"Whether or not a public emergency existed was a question of fact, debated and debatable, which addressed itself primarily to the legislature. That it existed; promised not to be presently self-curative, and called for action, appeared from public documents and from common knowledge and observation. If the law-making power on such evidence has determined the existence of the emergency and has, in the main, dealt with it in a manner permitted by the constitutional limitations upon legislative power, so far as the same affect the class of landlords now challenging the statutes, the legislation should be upheld. * * * The proposition is equally fundamental that the state may establish regulations reasonably necessary to secure the general welfare of the community by the exercise of its police power although the rights of private property are thereby curtailed and freedom of contract is abridged [citing authorities]. * * * Emergency laws in time of peace are uncommon but not unknown. Wholesale disaster, financial panic, the aftermath of war (Hamilton v. Kentucky Distilleries W. Co. 251 U.S. 146, 161, 40 S.Ct. 106, 64 L. ed. 194), earthquake, pestilence, famine and fire, a combination of men or the force of circumstances may, as the alternative of confusion or chaos, demand the enactment of laws that would be thought arbitrary under normal conditions (Bowditch v. Boston, 101 U.S. 16, 18, 19, 25 L. ed. 980; American Land Co. v. Zeiss, 219 U.S. 47, 31 S.Ct. 200, 55 L. ed. 82). Although emergency cannot become the source of power, and although the Constitution cannot be suspended in any complication of peace or war (Ex parte Milligan, 4 Wall. 2, 18 L. ed. 281), an emergency may afford a reason for putting forth a latent governmental power already enjoyed but not previously exercised."
The laws involved in the La Fetra case, 230 N.Y. 429, permitted tenants to retain possession after the expiration of the lease upon paying reasonable rent; and, where a lease had been entered for a fixed rent, upon the tenant's application that the stipulated rent was unreasonable or extortionate, he could have the rent reduced. The summary dispossessory remedy was temporarily withdrawn from the landlords. A somewhat similar housing or renting act was passed by congress for the city of Washington. The act of congress and the New York acts came before the Federal Supreme Court in Block v. Hirsch, 256 U.S. 135, 41 S.Ct. 458, 65 L. ed. 865, 16 A.L.R. 165, and Marcus Brown H. Co. Inc. v. Feldman, 256 U.S. 170, 41 S.Ct. 465, 65 L. ed. 877, affirming (D.C.) 269 F. 306. and were sustained by a five to four decision. Later cases arising from the same acts are Edgar A. Levy Leasing Co. Inc. v. Siegel, 258 U.S. 252, 42 S.Ct. 289, 66 L. ed. 595, and Chastleton Corp. v. Sinclair, 264 U.S. 543, 44 S.Ct. 405, 68 L. ed. 841. In the Siegel case the New York housing acts were again under attack on various constitutional grounds, but upheld, there being only three dissenters at that time. The proposition was there pressed that the relation of landlord and tenant [ 258 U.S. 246] "is a private one and is not so affected by a public interest as to render it subject to regulation by the exercise of the police power." But the court held the question foreclosed by the Marcus Brown H. Co. case, 256 U.S. 170, 41 S.Ct. 465, 65 L. ed. 877. Again it was contended that that case did not squarely present whether or not the housing acts impaired contract obligations, but the court [ 258 U.S. 249] in denying this contention, quotes from the Marcus Brown H. Co. decision [ 256 U.S. 198]:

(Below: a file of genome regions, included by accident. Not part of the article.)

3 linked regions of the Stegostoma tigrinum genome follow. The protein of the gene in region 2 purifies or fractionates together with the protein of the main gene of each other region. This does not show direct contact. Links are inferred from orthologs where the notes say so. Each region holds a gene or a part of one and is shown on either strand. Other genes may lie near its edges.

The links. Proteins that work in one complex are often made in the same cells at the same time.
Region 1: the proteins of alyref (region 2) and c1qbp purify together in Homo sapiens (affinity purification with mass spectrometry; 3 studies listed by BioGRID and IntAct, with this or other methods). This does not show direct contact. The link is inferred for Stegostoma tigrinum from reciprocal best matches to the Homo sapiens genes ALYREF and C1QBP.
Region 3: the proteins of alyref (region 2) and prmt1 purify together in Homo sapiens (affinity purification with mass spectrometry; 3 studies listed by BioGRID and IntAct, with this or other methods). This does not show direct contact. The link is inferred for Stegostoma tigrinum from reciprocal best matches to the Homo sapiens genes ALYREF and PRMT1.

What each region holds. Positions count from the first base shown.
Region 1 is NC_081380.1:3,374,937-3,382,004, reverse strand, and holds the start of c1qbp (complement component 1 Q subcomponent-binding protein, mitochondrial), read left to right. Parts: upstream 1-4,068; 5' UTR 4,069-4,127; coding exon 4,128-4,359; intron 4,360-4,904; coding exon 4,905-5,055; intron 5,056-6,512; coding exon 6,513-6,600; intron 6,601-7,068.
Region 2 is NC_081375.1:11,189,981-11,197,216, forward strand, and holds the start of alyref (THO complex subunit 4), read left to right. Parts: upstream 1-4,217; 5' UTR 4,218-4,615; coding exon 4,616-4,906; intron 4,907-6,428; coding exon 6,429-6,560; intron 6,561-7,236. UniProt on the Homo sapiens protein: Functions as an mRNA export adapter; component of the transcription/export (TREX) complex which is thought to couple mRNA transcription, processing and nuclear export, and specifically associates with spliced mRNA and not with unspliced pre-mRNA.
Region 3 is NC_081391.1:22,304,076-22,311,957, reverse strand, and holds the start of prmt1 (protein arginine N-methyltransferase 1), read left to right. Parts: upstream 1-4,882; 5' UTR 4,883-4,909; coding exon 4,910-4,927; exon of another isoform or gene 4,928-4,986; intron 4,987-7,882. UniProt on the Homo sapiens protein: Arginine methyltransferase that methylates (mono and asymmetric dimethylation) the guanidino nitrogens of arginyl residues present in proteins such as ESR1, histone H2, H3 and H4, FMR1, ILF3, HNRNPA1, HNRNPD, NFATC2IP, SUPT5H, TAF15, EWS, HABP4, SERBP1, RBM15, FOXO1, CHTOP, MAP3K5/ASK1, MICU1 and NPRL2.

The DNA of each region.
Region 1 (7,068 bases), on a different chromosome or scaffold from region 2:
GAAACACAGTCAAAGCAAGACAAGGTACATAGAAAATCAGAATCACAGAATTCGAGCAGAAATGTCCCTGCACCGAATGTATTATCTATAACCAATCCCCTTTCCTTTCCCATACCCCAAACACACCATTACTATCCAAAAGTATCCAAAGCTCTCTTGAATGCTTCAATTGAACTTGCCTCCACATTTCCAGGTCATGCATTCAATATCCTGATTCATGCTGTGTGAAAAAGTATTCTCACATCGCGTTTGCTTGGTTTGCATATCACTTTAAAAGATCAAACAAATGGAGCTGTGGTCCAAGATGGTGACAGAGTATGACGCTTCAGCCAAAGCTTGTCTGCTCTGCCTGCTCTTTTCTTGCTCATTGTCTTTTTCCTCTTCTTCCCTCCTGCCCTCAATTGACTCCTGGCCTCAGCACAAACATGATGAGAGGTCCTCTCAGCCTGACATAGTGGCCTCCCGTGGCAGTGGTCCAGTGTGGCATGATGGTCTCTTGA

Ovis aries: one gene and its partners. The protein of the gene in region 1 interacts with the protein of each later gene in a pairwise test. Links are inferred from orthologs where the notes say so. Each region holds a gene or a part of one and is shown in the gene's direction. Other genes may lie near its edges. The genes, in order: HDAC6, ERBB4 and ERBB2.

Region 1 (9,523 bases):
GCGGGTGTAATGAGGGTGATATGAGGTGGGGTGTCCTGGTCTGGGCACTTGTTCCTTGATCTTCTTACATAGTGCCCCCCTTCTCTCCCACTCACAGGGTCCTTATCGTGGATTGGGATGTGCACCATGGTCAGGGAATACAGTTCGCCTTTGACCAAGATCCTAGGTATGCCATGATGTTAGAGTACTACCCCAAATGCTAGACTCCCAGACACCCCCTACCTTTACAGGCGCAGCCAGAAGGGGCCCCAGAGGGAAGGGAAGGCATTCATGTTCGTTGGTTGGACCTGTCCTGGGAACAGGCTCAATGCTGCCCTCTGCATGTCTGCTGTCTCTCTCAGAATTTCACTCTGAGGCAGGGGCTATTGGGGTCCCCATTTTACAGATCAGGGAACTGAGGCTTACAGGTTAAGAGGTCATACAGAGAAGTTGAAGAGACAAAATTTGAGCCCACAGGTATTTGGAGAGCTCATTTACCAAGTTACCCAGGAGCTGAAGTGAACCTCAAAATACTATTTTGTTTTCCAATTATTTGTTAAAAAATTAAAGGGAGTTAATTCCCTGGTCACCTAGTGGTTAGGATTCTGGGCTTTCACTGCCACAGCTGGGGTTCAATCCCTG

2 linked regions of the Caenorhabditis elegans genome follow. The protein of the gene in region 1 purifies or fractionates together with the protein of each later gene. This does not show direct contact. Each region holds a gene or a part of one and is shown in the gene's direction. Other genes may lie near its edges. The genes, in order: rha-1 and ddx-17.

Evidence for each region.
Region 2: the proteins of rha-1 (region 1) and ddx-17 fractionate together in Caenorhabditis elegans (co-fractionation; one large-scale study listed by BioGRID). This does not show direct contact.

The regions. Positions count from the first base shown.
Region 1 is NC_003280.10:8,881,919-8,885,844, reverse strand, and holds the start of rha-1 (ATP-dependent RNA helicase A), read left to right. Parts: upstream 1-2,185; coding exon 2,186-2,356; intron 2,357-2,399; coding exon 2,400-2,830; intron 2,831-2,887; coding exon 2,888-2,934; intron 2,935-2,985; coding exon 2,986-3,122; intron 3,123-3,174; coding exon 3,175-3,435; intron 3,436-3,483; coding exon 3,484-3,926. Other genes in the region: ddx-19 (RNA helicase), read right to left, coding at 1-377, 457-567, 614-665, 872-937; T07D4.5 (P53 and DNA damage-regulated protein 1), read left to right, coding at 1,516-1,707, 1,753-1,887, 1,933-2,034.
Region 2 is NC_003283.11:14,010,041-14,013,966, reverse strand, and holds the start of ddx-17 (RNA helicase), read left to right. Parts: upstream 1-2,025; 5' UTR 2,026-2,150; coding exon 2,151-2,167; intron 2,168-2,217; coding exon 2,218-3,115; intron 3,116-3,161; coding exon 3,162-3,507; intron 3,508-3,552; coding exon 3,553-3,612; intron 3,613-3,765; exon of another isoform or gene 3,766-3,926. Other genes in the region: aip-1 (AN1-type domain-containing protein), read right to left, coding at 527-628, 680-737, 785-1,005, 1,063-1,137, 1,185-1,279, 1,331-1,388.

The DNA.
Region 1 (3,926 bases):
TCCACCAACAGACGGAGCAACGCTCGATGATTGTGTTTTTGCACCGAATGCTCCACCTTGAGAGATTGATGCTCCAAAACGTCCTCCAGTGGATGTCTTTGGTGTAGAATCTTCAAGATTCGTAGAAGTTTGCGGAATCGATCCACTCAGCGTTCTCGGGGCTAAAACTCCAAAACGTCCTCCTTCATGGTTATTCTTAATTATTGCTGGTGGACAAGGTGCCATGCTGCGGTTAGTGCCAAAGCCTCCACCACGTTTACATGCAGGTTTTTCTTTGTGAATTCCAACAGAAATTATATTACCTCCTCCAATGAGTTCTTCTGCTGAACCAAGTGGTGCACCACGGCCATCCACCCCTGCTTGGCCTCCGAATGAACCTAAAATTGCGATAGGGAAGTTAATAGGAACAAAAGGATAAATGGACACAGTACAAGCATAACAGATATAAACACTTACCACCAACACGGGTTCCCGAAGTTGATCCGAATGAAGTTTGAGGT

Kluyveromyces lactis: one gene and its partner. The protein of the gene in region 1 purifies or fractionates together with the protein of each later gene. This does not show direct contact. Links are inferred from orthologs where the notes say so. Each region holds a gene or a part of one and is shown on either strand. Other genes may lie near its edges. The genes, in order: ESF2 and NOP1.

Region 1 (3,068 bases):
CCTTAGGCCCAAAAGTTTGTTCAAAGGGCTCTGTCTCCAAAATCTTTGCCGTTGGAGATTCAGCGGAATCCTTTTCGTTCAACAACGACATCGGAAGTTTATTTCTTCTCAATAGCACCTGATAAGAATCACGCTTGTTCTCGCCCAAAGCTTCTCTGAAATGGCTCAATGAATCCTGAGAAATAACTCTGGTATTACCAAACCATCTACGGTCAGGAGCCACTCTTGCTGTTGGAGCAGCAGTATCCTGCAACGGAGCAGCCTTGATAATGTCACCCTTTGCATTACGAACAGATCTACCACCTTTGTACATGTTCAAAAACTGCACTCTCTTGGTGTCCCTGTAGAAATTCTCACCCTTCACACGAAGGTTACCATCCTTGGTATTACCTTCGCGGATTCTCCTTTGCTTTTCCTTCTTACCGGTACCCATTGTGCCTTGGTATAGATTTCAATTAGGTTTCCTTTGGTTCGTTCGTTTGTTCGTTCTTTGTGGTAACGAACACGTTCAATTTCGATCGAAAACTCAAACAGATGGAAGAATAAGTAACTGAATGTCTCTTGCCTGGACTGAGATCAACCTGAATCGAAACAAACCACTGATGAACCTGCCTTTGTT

"The chief objections to these acts have been dealt with in Block v. Hirsch, 256 U.S. 135, 41 S.Ct. 458, 65 L. ed. 865, 16 A.L.R. 165. In the present case more emphasis is laid upon the impairment of the obligation of the contract of the lessees to surrender possession and of the new lease which was to have gone into effect upon October 1, last year. But contracts are made subject to this exercise of the power of the state when otherwise justified, as we have held this to be."